Imagine an income stream you cannot outlive. This may be an appealing benefit for most annuities. If you are interested in a steady retirement income (and the potential to defer taxes), you might want to look at the potential offered by annuities. Before making the leap, however, you should understand how they work.
Just what is an annuity? It is an income contract you arrange with an insurance company. You provide a lump sum or continuing contributions to fund the contract; in return, the insurer agrees to pay you a specific amount of money in the future, usually per month. If you are uncomfortable developing an income plan on your own or do not have time, annuities may appear very attractive options. While there are different kinds of annuities available with a myriad of riders and options that can be attached, the basic annuity choices are easily explained.
Annuities can be either immediate or deferred. With an immediate annuity, payments to you begin shortly after the inception of the income contract. With a deferred annuity, you make regular contributions to the annuity, which accumulate on a tax-deferred basis for a set number of years (called the accumulation phase) before the payments to you begin.
Annuities can be fixed or variable. Fixed annuities pay out a fixed amount on a recurring basis. With variable annuities, the payment can vary: these investments do essentially have a toe in the stock market. The insurer places some of the money that you direct into the annuity into suitable investments, attempting to capture some of the upside of the market, while promising to preserve your capital. Some variable annuities come with a guaranteed income benefit option: a pledge from the insurer to provide at least a certain level of income to you.
In addition, some annuities are indexed. These annuities can be either fixed or variable; they track the performance of a stock index (often, the S&P 500), and receive a credit linked to its performance. For example, if the linked index gains 8 percent in a year, the indexed annuity may return 4 percent. Why is the return less than the actual index return? It is because the insurer usually makes you a trade-off: it promises contractually that you will get at least a minimum guaranteed return during the early years of the annuity contract.
Annuities require a long-term commitment. Insurance companies expect annuity contracts to last for decades; they have built their business models with this presumption in mind. So, if you change your mind and decide to cancel an annuity contract a few years after it begins, you may have to pay a surrender charge – in effect, a penalty. (Most insurance companies will let you withdraw 10-15 percent of the money in your annuity without penalty, in an emergency.) Federal tax law also discourages you from withdrawing money from an annuity – if the withdrawal happens before you are 59½, you are looking at a 10 percent early withdrawal penalty just like the ones for traditional IRAs and workplace retirement accounts.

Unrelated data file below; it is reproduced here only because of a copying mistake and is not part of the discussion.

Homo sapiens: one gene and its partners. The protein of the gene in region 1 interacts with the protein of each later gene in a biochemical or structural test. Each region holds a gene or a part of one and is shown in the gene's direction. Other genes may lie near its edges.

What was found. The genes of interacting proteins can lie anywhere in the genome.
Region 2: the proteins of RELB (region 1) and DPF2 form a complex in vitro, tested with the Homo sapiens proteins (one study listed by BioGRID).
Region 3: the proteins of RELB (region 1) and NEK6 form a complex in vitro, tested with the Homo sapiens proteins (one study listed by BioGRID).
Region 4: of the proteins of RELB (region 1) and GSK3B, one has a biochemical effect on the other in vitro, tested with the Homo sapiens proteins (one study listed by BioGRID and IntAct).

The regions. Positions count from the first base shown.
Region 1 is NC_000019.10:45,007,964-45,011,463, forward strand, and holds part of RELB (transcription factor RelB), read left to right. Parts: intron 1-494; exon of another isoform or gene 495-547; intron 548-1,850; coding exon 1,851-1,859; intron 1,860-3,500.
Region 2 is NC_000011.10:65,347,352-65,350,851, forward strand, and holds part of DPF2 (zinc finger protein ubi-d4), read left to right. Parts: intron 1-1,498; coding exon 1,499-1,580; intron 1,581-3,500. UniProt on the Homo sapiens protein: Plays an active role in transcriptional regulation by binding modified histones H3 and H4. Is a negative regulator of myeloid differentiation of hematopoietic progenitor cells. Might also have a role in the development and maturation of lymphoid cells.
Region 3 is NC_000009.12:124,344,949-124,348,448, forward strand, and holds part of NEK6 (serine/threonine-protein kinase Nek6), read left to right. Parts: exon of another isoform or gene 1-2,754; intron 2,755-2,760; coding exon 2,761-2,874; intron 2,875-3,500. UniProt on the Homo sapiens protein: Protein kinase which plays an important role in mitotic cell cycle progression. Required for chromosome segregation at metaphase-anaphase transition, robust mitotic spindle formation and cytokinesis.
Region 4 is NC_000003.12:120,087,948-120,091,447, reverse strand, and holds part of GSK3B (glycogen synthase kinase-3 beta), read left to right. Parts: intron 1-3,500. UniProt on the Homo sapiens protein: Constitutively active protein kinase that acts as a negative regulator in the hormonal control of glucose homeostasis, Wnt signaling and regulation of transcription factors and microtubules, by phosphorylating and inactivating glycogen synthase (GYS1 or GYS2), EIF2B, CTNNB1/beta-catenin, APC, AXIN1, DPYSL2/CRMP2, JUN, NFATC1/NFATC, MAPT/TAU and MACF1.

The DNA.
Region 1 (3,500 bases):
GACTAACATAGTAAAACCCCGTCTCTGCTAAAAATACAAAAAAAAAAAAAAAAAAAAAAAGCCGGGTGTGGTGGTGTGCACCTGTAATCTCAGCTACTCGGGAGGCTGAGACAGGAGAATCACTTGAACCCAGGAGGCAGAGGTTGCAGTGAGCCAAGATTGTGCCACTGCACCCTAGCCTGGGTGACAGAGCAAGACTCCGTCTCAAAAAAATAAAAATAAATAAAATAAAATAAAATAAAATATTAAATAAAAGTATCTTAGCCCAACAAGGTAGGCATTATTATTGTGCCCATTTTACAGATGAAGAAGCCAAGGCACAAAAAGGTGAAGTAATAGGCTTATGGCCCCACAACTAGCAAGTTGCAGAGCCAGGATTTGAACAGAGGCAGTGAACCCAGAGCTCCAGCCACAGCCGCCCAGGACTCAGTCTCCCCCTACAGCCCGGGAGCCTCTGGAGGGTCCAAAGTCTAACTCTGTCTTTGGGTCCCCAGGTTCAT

Annuities can have all kinds of “bells and whistles.” Some offer options to help you pay for long-term care. Some set the length of the annuity contract, with a provision that if you die before the contract ends, the balance remaining in your annuity will go to your estate. In fact, some annuities work like joint-and-survivor pensions: when an annuity owner dies, payments continue to his or her spouse. (Generally, the more guarantees, riders and options you attach to an annuity, the lower your income payments may be.)
Deferred annuities offer you the potential for great tax savings. The younger you are when you arrange a deferred annuity contract, the greater the possibility of tax savings. A deferred annuity has the quality of a tax shelter: its earnings grow without being taxed, they are only taxable once you draw an income stream from the annuity. If you start directing money into a deferred annuity when you are relatively young, that money can potentially enjoy many years of tax-free compounding. Also, your contributions to an annuity may lower your taxable income for the year(s) in which you make them. While annuity income is regular taxable income, you may find yourself in a lower tax bracket in retirement than when you worked.
Please note that annuities come with minimums and fees. The fee to create an annuity contract is often high when compared to the fees for establishing investment accounts – sometimes as high as 5-6 percent. Annuities typically call for a minimum investment of at least $5,000; realistically, an immediate annuity demands a five- or six-figure initial investment.
No investment is risk free, but an annuity may offer an intriguing investment choice for the risk averse. If you are seeking an income-producing investment that attempts to either limit or minimize risk, annuities may be worth considering.
Ken Weise, an LPL Financial Advisor, provided this article. He can be reached at 707-584-6690. Securities offered through LPL Financial. Member FINRA/SIPC. The opinions of this material are for information purposes only.